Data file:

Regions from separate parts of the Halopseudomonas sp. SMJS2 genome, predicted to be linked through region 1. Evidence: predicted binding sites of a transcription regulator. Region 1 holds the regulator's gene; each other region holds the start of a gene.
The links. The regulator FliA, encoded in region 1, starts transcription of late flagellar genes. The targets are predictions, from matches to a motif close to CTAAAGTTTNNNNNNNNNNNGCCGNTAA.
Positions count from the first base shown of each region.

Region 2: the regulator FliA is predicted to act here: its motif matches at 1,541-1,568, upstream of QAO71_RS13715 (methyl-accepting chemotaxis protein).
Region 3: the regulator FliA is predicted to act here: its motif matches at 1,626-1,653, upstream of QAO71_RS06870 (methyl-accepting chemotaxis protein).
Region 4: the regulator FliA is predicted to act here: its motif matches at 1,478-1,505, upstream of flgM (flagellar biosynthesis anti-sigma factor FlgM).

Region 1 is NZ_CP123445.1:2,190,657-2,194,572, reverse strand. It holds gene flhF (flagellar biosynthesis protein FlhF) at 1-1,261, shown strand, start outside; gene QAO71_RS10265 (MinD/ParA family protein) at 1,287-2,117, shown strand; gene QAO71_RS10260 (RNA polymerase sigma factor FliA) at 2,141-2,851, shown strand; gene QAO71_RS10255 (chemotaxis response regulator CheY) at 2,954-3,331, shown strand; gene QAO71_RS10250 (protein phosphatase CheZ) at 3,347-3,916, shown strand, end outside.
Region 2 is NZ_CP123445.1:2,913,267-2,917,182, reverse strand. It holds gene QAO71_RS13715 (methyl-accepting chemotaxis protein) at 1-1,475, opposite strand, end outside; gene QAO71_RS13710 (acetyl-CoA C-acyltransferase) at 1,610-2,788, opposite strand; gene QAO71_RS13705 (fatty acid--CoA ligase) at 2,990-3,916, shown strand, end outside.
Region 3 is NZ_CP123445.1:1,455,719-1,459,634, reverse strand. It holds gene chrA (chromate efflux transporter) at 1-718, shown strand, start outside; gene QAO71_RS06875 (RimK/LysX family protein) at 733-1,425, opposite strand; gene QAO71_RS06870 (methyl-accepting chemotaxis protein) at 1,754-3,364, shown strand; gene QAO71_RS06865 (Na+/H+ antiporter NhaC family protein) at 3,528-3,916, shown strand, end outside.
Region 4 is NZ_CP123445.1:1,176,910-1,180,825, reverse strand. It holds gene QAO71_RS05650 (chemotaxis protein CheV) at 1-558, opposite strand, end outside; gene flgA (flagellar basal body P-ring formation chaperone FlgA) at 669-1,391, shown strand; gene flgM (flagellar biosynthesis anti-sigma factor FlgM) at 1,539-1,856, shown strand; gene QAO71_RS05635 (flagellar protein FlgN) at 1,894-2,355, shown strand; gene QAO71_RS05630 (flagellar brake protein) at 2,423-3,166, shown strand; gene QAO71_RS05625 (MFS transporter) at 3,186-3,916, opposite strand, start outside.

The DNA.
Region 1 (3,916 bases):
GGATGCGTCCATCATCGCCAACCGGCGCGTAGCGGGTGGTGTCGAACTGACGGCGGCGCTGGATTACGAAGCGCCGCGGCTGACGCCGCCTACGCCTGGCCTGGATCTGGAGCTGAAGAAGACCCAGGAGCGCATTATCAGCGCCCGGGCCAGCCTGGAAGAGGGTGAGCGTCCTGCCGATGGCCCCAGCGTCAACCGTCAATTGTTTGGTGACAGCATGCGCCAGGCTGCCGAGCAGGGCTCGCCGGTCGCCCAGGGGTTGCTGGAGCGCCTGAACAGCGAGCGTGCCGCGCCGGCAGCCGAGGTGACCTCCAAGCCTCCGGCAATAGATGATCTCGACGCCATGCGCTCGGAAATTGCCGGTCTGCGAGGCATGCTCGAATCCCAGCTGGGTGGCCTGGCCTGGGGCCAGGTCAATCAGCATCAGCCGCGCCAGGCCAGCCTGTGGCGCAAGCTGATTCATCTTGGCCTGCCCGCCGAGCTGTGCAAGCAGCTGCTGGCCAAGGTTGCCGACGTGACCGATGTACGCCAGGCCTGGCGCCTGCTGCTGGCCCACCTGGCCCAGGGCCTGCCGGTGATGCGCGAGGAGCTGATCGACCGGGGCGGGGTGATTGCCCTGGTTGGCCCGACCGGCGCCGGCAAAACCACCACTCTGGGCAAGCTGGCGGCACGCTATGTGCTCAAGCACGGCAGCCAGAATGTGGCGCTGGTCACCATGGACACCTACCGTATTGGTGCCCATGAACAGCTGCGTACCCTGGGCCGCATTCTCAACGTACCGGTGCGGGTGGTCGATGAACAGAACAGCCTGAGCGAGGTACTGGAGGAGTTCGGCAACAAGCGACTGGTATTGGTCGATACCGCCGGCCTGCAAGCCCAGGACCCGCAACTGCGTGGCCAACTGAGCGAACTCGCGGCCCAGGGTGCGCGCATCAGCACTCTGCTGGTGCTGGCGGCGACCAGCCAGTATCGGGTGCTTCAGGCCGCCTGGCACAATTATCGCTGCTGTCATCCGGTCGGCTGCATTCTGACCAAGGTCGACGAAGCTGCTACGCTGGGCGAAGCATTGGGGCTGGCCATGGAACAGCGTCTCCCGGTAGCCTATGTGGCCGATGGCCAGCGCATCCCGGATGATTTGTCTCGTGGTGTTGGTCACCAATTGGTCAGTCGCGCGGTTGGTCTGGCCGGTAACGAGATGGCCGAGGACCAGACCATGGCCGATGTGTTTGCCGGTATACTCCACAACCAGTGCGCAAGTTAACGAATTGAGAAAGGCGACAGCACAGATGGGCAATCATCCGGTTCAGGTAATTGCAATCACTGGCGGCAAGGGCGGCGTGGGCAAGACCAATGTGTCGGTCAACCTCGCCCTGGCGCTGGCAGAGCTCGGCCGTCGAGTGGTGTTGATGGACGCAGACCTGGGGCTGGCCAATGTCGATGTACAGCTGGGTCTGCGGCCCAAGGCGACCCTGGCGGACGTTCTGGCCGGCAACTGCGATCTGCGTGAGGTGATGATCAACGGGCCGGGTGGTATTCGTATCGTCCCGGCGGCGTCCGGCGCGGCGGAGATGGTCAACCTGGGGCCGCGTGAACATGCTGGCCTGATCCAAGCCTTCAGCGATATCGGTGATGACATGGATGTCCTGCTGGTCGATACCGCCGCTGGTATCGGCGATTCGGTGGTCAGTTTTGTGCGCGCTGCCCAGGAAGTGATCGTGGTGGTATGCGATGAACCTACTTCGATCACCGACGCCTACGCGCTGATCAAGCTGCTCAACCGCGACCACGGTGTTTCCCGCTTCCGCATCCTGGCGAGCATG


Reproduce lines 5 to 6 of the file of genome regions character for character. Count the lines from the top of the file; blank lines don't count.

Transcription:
Region 3: the regulator FliA is predicted to act here: its motif matches at 1,626-1,653, upstream of QAO71_RS06870 (methyl-accepting chemotaxis protein).
Region 4: the regulator FliA is predicted to act here: its motif matches at 1,478-1,505, upstream of flgM (flagellar biosynthesis anti-sigma factor FlgM).